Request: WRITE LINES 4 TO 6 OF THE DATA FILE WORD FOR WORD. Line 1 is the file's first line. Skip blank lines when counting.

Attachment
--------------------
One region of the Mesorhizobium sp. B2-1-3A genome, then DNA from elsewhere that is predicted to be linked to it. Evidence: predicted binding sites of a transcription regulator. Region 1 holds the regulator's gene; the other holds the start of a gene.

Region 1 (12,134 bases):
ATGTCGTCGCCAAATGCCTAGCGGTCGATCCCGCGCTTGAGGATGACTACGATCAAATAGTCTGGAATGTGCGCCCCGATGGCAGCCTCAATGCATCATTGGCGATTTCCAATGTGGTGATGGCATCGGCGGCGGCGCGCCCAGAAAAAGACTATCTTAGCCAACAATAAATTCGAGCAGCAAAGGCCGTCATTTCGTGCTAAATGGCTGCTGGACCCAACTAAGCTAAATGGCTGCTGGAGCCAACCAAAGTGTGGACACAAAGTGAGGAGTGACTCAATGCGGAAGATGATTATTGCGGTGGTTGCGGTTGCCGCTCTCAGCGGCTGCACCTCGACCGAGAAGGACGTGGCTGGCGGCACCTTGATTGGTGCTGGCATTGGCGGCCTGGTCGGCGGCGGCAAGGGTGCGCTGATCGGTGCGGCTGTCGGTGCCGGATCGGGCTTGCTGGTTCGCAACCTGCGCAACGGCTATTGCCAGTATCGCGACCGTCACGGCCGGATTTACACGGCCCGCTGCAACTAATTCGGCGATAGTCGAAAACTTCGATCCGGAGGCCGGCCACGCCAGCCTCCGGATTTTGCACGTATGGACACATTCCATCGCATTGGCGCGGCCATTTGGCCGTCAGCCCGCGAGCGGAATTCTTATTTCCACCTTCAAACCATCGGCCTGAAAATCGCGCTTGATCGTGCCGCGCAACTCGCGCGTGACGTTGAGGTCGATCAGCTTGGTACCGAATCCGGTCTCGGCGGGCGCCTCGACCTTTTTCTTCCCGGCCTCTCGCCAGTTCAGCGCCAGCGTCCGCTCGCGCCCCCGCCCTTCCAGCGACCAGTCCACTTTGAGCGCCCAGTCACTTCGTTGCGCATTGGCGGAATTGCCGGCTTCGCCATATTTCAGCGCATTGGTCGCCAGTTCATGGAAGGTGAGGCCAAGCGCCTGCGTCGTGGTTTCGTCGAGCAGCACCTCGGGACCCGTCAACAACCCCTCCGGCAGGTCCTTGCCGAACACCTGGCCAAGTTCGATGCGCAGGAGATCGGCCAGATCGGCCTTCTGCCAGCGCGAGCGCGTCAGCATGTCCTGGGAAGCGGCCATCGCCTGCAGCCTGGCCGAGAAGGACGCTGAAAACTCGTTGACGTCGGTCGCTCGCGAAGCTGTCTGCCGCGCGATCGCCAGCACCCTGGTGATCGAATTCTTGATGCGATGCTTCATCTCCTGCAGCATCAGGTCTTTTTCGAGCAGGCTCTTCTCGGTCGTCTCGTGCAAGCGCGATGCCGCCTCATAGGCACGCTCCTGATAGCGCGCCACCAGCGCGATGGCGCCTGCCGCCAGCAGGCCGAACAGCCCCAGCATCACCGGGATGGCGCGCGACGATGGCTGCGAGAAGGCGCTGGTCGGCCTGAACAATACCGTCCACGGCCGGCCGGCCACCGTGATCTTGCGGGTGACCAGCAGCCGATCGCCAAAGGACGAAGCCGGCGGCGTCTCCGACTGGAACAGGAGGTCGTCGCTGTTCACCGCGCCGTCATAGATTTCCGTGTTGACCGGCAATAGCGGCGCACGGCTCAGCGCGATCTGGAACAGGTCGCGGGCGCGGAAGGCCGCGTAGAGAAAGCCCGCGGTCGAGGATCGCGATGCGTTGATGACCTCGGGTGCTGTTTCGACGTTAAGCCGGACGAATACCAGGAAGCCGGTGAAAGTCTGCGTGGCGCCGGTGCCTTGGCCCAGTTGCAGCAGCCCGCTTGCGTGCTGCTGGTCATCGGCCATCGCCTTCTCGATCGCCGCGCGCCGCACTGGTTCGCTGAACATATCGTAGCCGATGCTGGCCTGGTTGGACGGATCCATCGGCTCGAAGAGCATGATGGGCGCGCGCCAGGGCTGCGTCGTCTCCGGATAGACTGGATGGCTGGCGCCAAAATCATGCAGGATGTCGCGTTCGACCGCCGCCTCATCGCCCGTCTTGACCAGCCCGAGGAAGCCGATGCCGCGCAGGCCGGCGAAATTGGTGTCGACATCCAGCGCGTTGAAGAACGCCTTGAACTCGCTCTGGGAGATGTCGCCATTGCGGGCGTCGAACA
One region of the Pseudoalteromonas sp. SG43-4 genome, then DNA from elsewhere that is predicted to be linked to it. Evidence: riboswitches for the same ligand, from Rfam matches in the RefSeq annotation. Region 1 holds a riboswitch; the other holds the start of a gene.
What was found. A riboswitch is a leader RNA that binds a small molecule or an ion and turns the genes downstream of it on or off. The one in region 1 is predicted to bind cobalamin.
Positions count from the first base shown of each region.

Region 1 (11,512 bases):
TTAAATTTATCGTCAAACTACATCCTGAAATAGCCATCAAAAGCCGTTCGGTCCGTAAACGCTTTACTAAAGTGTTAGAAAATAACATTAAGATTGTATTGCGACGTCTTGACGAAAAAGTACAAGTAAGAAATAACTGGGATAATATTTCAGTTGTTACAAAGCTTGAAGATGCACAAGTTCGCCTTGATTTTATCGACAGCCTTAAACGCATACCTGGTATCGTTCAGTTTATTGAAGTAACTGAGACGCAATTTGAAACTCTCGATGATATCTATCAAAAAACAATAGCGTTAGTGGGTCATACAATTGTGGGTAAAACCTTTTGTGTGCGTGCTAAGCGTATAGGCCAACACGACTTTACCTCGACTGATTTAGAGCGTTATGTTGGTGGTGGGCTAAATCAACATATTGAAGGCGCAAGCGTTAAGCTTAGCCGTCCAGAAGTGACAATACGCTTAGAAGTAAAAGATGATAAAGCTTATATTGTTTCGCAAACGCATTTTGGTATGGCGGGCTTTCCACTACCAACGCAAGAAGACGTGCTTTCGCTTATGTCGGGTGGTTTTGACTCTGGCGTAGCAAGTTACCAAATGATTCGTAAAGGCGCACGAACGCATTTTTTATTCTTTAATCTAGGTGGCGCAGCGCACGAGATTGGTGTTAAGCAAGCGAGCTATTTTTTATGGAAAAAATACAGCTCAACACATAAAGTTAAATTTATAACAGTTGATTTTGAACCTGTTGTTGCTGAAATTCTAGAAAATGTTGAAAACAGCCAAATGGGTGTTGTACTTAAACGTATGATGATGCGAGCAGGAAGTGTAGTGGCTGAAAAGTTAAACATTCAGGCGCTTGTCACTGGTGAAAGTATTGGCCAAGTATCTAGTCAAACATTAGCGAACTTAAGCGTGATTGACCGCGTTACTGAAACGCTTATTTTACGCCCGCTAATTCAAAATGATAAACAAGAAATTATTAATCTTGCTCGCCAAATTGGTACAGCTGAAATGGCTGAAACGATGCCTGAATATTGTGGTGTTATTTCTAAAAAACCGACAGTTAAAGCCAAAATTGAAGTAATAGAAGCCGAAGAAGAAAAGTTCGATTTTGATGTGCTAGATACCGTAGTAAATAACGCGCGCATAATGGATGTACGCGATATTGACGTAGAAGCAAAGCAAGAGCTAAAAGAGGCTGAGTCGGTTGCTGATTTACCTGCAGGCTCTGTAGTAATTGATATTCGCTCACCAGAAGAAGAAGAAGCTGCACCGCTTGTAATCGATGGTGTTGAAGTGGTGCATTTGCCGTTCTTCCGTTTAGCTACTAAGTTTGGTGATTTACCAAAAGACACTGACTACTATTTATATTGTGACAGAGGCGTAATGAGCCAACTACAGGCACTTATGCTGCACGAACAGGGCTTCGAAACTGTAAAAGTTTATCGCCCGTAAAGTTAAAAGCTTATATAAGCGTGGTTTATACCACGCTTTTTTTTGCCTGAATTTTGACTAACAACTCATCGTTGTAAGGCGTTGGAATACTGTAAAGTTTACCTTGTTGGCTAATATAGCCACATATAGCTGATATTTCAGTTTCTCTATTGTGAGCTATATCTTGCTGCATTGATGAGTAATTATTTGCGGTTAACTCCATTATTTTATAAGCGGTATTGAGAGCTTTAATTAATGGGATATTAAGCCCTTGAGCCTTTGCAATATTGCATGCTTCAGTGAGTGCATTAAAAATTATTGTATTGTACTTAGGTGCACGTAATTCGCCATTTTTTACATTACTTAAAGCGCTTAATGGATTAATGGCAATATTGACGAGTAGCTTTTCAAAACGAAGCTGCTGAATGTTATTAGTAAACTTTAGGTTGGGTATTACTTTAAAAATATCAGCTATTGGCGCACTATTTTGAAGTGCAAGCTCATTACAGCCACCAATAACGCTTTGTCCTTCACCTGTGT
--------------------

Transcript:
One region of the Pseudoalteromonas sp. SG43-4 genome, then DNA from elsewhere that is predicted to be linked to it. Evidence: riboswitches for the same ligand, from Rfam matches in the RefSeq annotation. Region 1 holds a riboswitch; the other holds the start of a gene.
What was found. A riboswitch is a leader RNA that binds a small molecule or an ion and turns the genes downstream of it on or off. The one in region 1 is predicted to bind cobalamin.
Positions count from the first base shown of each region.